The team comprises medical experts from Townsville's James Cook University (JCU). Their task would beto explore the reasons behind the region's growing waistline. The parameters studied would be everything from its steamy temperatures to its vast and sprawling distances.
"Most obesity research has been conducted in metropolitan districts and in relatively temperate climates in Europe and the United States," said Professor Lee Kennedy from JCU. He further added,"But I think we have to understand how chronic diseases should be managed and how they're caused in a tropical environment with the sort of unique population we have here."
"We know that a big part of the population up here is quite healthy because of the work in agriculture, and there's a lot of people from overseas who have been screened for conditions, like diabetes, and don't have them," Prof Kennedy said.
"And we know there is quite a young population overall, so it is quite surprising that the prevalence of diseases like diabetes is just as bad as the rest of Australia, and that presentations with coronary problems are actually more common here than most of Australia."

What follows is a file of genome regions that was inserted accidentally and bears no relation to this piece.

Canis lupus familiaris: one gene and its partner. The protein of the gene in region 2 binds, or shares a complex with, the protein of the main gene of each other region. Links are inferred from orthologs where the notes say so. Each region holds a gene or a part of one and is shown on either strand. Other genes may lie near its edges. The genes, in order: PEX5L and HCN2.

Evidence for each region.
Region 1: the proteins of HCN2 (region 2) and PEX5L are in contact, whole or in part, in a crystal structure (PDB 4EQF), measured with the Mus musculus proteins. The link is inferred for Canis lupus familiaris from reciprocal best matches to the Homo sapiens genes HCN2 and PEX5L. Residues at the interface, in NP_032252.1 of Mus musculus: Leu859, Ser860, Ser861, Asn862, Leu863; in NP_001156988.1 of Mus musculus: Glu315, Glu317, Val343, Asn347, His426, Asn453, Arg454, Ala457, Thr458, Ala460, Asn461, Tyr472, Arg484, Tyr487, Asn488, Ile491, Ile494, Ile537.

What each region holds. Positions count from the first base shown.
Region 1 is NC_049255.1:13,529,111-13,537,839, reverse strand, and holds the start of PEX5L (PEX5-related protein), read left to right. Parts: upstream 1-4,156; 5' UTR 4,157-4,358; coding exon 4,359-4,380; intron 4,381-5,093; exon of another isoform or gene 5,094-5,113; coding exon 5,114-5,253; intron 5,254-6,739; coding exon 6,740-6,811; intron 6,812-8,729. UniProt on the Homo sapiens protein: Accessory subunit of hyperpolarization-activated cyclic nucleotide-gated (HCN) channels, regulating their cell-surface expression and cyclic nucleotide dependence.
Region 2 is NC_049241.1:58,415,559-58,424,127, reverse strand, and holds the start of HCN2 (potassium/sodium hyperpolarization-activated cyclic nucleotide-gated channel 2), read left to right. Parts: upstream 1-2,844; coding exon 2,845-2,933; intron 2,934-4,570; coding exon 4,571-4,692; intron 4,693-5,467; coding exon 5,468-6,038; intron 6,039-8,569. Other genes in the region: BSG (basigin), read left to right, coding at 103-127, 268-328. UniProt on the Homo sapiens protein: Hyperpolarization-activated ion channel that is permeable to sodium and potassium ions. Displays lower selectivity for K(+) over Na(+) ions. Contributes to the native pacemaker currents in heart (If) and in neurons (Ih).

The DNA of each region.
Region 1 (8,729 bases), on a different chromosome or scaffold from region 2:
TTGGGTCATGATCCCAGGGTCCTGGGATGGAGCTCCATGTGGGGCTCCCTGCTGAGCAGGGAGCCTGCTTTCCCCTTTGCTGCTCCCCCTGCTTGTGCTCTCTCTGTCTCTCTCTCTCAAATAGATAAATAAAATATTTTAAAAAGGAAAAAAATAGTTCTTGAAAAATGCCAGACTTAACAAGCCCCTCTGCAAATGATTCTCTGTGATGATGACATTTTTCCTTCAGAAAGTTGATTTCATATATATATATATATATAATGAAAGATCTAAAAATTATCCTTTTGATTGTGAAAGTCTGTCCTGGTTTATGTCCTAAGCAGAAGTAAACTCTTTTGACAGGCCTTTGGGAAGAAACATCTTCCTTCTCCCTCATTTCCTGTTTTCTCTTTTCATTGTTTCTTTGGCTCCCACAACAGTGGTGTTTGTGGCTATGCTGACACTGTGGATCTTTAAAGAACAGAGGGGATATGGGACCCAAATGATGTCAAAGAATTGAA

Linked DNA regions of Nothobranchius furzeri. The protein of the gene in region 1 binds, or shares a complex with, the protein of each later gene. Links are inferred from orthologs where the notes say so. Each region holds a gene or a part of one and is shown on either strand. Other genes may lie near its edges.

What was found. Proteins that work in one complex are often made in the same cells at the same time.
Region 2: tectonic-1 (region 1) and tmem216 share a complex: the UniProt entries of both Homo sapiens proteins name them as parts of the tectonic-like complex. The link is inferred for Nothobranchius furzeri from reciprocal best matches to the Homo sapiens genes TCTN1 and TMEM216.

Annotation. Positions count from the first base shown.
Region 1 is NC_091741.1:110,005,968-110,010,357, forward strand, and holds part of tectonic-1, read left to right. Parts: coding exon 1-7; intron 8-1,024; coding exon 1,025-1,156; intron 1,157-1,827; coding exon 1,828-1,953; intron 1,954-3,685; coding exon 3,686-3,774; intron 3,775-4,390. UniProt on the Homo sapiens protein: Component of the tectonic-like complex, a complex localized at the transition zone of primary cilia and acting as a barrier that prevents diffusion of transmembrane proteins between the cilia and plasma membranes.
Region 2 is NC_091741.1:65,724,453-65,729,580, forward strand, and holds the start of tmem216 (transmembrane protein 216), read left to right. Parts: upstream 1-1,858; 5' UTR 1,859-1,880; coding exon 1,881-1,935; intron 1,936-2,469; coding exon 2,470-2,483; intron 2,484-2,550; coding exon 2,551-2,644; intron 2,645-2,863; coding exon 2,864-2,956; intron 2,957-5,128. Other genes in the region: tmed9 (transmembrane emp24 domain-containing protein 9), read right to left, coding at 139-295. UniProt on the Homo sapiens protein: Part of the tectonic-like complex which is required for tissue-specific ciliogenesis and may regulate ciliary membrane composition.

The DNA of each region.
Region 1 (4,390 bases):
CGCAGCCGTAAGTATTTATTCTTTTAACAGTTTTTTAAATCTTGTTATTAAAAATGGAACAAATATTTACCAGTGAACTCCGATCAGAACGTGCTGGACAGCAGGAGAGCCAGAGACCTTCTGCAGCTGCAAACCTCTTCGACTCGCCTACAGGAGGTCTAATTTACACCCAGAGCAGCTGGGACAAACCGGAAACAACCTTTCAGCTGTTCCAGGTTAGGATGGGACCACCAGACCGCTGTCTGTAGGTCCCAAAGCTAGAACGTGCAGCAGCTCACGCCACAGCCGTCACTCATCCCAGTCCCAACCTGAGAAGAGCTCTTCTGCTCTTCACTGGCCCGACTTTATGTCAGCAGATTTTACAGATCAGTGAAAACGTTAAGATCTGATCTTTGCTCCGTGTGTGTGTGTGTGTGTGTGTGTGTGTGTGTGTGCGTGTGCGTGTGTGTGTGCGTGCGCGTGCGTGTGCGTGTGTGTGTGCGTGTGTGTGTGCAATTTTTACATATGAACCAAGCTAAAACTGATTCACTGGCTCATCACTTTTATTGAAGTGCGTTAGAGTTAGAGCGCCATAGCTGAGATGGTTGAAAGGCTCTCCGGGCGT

"It's much harder in hotter climates for people to exercise. I think it's also probably harder for people to spend time shopping and preparing food, and convenience food, like everywhere, is plentiful and relatively inexpensive up here," he said. "In the really remote north, fresh fruit and vegetables are actually relatively expensive."Then there's also the issue of distances, with a lot of people spending a lot of time in cars and a lot of people employed as long distance drivers."